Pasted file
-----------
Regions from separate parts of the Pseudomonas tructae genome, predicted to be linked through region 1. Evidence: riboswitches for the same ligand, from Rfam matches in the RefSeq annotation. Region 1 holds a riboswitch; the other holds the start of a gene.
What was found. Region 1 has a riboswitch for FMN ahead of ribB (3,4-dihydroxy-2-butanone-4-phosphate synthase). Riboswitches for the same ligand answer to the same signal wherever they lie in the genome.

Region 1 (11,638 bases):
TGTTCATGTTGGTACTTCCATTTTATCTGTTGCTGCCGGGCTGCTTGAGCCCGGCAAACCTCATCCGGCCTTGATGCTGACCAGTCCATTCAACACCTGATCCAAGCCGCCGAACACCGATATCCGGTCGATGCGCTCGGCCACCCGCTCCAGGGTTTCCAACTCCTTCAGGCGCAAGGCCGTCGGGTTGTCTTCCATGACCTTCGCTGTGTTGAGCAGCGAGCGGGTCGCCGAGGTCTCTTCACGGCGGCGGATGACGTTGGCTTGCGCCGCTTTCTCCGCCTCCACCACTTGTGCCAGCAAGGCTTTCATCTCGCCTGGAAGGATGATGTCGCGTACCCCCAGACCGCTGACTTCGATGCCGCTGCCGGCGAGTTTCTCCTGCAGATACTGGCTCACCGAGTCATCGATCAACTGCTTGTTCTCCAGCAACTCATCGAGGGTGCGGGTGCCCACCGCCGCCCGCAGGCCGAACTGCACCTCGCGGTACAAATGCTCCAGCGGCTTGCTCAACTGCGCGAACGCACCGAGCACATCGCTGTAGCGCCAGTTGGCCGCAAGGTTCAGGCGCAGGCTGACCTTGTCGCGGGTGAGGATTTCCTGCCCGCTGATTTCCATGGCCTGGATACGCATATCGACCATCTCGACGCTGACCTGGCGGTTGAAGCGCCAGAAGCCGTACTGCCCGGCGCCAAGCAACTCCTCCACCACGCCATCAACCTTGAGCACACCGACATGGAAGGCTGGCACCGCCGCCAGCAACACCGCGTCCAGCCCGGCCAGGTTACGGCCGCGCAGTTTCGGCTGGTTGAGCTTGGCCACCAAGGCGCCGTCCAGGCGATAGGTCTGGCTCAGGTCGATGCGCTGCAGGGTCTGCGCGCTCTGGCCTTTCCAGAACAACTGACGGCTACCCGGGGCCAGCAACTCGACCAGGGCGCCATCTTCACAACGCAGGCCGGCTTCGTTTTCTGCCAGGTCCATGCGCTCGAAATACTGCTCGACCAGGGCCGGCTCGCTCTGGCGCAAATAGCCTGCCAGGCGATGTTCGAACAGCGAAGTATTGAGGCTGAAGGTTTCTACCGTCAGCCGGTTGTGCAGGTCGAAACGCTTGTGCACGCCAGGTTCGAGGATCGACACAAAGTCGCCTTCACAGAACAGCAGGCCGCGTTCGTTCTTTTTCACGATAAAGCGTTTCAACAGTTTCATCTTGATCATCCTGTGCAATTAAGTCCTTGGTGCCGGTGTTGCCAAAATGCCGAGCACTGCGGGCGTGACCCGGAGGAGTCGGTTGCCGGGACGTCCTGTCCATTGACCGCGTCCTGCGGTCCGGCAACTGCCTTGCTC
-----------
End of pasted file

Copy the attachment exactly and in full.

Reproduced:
Regions from separate parts of the Pseudomonas tructae genome, predicted to be linked through region 1. Evidence: riboswitches for the same ligand, from Rfam matches in the RefSeq annotation. Region 1 holds a riboswitch; the other holds the start of a gene.
What was found. Region 1 has a riboswitch for FMN ahead of ribB (3,4-dihydroxy-2-butanone-4-phosphate synthase). Riboswitches for the same ligand answer to the same signal wherever they lie in the genome.

Region 1 (11,638 bases):
TGTTCATGTTGGTACTTCCATTTTATCTGTTGCTGCCGGGCTGCTTGAGCCCGGCAAACCTCATCCGGCCTTGATGCTGACCAGTCCATTCAACACCTGATCCAAGCCGCCGAACACCGATATCCGGTCGATGCGCTCGGCCACCCGCTCCAGGGTTTCCAACTCCTTCAGGCGCAAGGCCGTCGGGTTGTCTTCCATGACCTTCGCTGTGTTGAGCAGCGAGCGGGTCGCCGAGGTCTCTTCACGGCGGCGGATGACGTTGGCTTGCGCCGCTTTCTCCGCCTCCACCACTTGTGCCAGCAAGGCTTTCATCTCGCCTGGAAGGATGATGTCGCGTACCCCCAGACCGCTGACTTCGATGCCGCTGCCGGCGAGTTTCTCCTGCAGATACTGGCTCACCGAGTCATCGATCAACTGCTTGTTCTCCAGCAACTCATCGAGGGTGCGGGTGCCCACCGCCGCCCGCAGGCCGAACTGCACCTCGCGGTACAAATGCTCCAGCGGCTTGCTCAACTGCGCGAACGCACCGAGCACATCGCTGTAGCGCCAGTTGGCCGCAAGGTTCAGGCGCAGGCTGACCTTGTCGCGGGTGAGGATTTCCTGCCCGCTGATTTCCATGGCCTGGATACGCATATCGACCATCTCGACGCTGACCTGGCGGTTGAAGCGCCAGAAGCCGTACTGCCCGGCGCCAAGCAACTCCTCCACCACGCCATCAACCTTGAGCACACCGACATGGAAGGCTGGCACCGCCGCCAGCAACACCGCGTCCAGCCCGGCCAGGTTACGGCCGCGCAGTTTCGGCTGGTTGAGCTTGGCCACCAAGGCGCCGTCCAGGCGATAGGTCTGGCTCAGGTCGATGCGCTGCAGGGTCTGCGCGCTCTGGCCTTTCCAGAACAACTGACGGCTACCCGGGGCCAGCAACTCGACCAGGGCGCCATCTTCACAACGCAGGCCGGCTTCGTTTTCTGCCAGGTCCATGCGCTCGAAATACTGCTCGACCAGGGCCGGCTCGCTCTGGCGCAAATAGCCTGCCAGGCGATGTTCGAACAGCGAAGTATTGAGGCTGAAGGTTTCTACCGTCAGCCGGTTGTGCAGGTCGAAACGCTTGTGCACGCCAGGTTCGAGGATCGACACAAAGTCGCCTTCACAGAACAGCAGGCCGCGTTCGTTCTTTTTCACGATAAAGCGTTTCAACAGTTTCATCTTGATCATCCTGTGCAATTAAGTCCTTGGTGCCGGTGTTGCCAAAATGCCGAGCACTGCGGGCGTGACCCGGAGGAGTCGGTTGCCGGGACGTCCTGTCCATTGACCGCGTCCTGCGGTCCGGCAACTGCCTTGCTC